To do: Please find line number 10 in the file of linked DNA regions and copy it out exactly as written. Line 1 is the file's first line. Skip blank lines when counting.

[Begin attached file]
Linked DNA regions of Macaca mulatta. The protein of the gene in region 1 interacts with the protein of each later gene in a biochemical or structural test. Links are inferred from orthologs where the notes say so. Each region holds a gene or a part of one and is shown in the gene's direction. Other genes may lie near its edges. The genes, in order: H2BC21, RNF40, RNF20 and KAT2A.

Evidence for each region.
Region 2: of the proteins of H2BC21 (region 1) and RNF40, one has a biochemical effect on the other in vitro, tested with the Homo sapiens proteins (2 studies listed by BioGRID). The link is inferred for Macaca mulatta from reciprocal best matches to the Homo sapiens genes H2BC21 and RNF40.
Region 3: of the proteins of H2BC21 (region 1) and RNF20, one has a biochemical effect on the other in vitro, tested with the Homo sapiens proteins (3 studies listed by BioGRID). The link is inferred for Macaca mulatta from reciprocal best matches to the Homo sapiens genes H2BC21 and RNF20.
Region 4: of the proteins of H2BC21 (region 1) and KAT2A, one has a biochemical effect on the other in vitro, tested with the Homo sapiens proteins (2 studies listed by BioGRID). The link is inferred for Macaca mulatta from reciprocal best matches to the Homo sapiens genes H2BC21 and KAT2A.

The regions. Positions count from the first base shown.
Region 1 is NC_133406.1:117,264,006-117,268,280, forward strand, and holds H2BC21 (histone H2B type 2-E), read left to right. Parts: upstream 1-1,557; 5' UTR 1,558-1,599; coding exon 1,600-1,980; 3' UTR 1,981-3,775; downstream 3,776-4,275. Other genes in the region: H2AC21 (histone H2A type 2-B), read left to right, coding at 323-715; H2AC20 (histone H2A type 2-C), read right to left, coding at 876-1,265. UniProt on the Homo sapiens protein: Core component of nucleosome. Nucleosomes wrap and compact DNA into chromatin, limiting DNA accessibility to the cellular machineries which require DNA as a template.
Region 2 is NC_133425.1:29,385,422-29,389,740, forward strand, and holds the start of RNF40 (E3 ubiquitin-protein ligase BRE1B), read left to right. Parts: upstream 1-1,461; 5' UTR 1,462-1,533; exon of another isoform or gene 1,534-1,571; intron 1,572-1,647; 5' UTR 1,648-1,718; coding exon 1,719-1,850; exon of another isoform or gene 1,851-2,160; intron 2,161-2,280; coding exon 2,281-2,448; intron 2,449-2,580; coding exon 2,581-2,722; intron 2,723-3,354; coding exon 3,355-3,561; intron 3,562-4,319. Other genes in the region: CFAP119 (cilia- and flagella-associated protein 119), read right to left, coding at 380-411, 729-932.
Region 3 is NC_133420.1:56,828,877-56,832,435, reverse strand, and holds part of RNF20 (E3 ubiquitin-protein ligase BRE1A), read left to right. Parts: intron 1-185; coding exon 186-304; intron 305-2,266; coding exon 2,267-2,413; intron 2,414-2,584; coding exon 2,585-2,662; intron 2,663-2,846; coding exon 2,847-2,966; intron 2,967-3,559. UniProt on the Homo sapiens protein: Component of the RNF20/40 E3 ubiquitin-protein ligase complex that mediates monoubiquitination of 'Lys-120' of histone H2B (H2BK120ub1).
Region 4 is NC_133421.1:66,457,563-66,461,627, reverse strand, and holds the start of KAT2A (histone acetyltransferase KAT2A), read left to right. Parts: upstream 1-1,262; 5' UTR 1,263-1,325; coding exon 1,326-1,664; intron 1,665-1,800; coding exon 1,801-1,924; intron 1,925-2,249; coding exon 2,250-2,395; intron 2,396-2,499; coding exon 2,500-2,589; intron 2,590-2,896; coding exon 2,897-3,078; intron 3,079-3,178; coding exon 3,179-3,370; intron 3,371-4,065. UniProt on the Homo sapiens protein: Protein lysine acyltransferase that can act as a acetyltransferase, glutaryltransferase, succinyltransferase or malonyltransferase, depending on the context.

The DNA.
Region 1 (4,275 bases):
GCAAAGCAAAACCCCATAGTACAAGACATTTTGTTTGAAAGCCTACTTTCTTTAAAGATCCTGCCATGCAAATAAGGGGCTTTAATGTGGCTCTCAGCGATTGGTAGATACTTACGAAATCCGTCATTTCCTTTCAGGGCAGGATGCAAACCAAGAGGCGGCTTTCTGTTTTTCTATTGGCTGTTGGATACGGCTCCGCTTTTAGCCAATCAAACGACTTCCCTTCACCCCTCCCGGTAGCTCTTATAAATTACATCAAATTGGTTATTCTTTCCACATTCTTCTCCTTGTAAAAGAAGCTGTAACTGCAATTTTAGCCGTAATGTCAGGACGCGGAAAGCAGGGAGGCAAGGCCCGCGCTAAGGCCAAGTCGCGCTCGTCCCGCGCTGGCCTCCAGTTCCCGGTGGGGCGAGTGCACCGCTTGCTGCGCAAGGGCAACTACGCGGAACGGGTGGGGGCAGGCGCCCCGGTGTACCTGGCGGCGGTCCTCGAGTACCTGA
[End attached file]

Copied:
Region 4 is NC_133421.1:66,457,563-66,461,627, reverse strand, and holds the start of KAT2A (histone acetyltransferase KAT2A), read left to right. Parts: upstream 1-1,262; 5' UTR 1,263-1,325; coding exon 1,326-1,664; intron 1,665-1,800; coding exon 1,801-1,924; intron 1,925-2,249; coding exon 2,250-2,395; intron 2,396-2,499; coding exon 2,500-2,589; intron 2,590-2,896; coding exon 2,897-3,078; intron 3,079-3,178; coding exon 3,179-3,370; intron 3,371-4,065. UniProt on the Homo sapiens protein: Protein lysine acyltransferase that can act as a acetyltransferase, glutaryltransferase, succinyltransferase or malonyltransferase, depending on the context.